On Thursday, upbeat earnings news and reports of a ban on short-selling by several European countries, provided relief. The S. P. jumped 4.6 percent. Friday, upbeat retail sales helped break the up and down cycle and the S. P. was up half a percent, ending the week 1.7 percent lower.

“The markets are having a lot of trouble assessing the full extent of this,” said Tobias Levkovich, Citigroup’s chief United States equity strategist. “We are used to volatility, but these intraday swings are just remarkable.”

Analysts and others on Wall Street who were doing a postmortem on the turbulence had plenty to choose from. New data suggested the United States economy was worsening and could even slip back into a recession, forcing investors to scale back their growth expectations. The downgrade of government bonds by Standard Poor’s further rattled confidence among consumers and businesses. On Friday, despite the rising retail sales, preliminary data for one of the leading barometers of consumer confidence fell in August to its lowest levels since May 1980.

In addition, there are growing concerns about the solvency of European governments and fears that troubles in its financial system could spread to American shores.

Still, the Euro Stoxx 50, an index of large companies on the Continent, fell 2.9 percent last week and is down nearly 12 percent this year. That is nearly double the 6.3 percent decline of the S. P. 500 since January.

Julie Creswell and Ron Lieber contributed reporting.

Article source: http://feeds.nytimes.com/click.phdo?i=37f3eba554da3db613ed984c5a31d8c2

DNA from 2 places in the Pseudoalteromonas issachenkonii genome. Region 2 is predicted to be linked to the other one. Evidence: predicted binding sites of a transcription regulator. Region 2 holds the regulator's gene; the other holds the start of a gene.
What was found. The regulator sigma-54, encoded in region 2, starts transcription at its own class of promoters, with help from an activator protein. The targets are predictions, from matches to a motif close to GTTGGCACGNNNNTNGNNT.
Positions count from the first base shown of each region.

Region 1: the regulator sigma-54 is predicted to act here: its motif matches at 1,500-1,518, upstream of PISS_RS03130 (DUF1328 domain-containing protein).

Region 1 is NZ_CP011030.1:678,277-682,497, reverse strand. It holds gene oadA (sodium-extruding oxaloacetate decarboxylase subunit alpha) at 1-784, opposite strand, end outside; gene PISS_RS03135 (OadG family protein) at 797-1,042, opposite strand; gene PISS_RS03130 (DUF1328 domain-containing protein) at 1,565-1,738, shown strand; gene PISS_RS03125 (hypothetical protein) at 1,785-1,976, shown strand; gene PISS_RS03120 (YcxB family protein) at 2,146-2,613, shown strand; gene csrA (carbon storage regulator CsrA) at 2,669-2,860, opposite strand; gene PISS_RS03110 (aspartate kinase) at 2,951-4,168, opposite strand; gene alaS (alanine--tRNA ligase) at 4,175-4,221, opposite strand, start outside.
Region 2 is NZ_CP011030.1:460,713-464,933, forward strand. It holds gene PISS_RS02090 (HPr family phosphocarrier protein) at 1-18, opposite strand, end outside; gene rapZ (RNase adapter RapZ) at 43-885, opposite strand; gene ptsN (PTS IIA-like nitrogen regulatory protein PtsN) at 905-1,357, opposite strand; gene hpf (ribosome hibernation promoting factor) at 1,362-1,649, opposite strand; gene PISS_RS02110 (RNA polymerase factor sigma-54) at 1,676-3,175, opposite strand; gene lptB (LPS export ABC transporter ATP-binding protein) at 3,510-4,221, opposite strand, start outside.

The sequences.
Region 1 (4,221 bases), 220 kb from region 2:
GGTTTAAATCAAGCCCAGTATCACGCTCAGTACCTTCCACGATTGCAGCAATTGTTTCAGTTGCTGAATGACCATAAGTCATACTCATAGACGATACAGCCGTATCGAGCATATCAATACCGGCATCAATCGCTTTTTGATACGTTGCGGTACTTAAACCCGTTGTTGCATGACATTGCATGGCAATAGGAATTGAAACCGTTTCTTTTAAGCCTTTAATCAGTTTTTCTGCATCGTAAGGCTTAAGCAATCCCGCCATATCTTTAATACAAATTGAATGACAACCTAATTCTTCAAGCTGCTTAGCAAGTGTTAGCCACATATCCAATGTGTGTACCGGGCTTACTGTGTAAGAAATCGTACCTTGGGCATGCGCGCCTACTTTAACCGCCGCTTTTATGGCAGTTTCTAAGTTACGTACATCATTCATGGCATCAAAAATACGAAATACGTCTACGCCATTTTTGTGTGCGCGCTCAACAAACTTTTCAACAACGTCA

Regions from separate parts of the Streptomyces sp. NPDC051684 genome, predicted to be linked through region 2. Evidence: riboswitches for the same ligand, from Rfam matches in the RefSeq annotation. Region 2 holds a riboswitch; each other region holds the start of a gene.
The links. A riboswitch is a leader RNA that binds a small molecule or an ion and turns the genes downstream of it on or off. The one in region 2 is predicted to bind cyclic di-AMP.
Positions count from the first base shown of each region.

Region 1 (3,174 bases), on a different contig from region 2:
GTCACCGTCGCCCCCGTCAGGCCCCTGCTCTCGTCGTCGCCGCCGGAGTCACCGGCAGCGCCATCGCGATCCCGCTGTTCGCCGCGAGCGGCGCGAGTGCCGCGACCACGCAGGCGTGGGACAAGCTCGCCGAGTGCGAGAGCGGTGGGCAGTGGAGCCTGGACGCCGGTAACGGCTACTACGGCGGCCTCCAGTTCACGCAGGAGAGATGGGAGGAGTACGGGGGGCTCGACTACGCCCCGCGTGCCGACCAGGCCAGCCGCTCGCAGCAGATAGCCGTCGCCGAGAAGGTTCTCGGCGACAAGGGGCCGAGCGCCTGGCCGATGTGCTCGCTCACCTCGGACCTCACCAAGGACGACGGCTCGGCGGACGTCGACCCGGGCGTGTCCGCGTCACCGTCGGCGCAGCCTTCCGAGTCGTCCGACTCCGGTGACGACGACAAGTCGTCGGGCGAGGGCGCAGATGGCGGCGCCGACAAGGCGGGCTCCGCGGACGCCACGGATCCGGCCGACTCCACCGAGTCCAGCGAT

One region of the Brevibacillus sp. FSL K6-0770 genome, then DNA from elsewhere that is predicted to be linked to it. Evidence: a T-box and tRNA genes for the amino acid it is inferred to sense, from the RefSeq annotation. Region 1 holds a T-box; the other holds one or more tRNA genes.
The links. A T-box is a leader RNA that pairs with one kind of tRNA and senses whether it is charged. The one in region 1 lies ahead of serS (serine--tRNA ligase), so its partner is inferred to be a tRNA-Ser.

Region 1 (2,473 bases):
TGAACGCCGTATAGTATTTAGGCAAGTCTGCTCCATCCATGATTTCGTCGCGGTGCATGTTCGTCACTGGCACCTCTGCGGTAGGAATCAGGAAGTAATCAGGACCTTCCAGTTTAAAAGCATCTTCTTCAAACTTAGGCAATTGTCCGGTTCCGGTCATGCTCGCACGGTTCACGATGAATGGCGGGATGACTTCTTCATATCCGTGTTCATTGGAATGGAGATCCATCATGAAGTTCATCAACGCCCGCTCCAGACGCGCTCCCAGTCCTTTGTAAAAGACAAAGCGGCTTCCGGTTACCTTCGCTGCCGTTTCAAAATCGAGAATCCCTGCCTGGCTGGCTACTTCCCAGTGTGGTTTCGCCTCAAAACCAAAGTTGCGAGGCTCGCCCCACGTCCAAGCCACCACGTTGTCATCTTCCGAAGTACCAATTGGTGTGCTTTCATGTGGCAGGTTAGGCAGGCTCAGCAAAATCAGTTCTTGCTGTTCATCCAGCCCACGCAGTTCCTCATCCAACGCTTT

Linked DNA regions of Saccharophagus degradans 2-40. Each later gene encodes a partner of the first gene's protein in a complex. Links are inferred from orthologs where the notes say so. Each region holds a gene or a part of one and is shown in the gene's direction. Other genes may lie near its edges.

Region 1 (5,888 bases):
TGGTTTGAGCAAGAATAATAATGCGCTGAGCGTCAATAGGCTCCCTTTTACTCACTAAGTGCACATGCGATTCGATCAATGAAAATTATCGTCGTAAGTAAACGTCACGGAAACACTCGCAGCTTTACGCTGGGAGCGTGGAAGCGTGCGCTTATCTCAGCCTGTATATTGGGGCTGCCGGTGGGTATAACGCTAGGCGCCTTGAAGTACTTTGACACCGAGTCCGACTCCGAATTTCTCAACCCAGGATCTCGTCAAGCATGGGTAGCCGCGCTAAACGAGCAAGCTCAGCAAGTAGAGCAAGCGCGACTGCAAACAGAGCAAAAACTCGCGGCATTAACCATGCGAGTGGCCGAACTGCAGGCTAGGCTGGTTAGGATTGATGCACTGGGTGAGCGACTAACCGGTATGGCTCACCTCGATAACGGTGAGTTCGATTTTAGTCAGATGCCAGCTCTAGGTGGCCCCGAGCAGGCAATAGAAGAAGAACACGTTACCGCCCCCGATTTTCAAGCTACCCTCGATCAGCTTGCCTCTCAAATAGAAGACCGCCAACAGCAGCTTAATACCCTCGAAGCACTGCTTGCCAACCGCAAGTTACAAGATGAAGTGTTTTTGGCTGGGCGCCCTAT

Stocks & Bonds: Stocks Off Slightly in Sixth Straight Decline

The Dow Jones industrial average dropped 21.87 points, or 0.18 percent, to 12,048.94, while the Standard Poor’s 500-stock index lost 5.38 points, or 0.42 percent, to 1,279.56. The Nasdaq composite index fell 26.18 points, or 0.97 percent, to 2,675.38.

The S. P. was off about 5.7 percent from its 2011 intraday high hit on May 2. Stocks have come under pressure recently because of several weak economic reports, especially the labor market.

The weakness was highlighted by Mr. Bernanke’s comments late Tuesday. He acknowledged that the recovery has slowed, but offered no hint that the Fed was considering any more stimulus to accelerate growth.

“Investors are repricing the slowdown after Bernanke crystallized it,” said Jason L. Ware, senior equity research and trading analyst at the Albion Financial Group in Salt Lake City. “The market was hoping for an indication that there may be another round of stimulus, but clearly that’s not what they got.”

The Fed’s $600 billion second round of stimulus, expected to end this month, had been a catalyst for the stock market’s advance.

Stocks in the health care and utility sectors rose, but financials and technology, sectors closely related to growth, kept up their losing streak.

“I think 1,250 is a key level and, if we get there, likely to provide support for the market, barring any further erosion in the underlying economic data,” Mr. Ware said, referring to the S. P. 500.

There were also signs of weakness from corporate America. Ciena, the communications networking equipment provider, forecast third-quarter revenue below expectations, driving down its stock and others in the sector.

Ciena fell 16.2 percent, to $20.29, while JDS Uniphase dropped 5.5 percent, to $17.40.

Limiting losses, the energy sector rose after talks at OPEC in Vienna broke down without an agreement on a production increase. The S. P. 500 energy index rose 0.5 percent, and Exxon Mobil, which said it discovered two vast oil reserves in the Gulf of Mexico, was up nearly 1 percent at $80.76.

Crude oil futures rose 1.7 percent to settle above $100 a barrel, at $100.74.

The Treasury’s 10-year note rose 14/32, to 101 17/32. The yield fell to 2.95 percent, from 3.00 percent late Tuesday.

Article source: http://feeds.nytimes.com/click.phdo?i=195cb86ecd1f2fd41589d803e8722949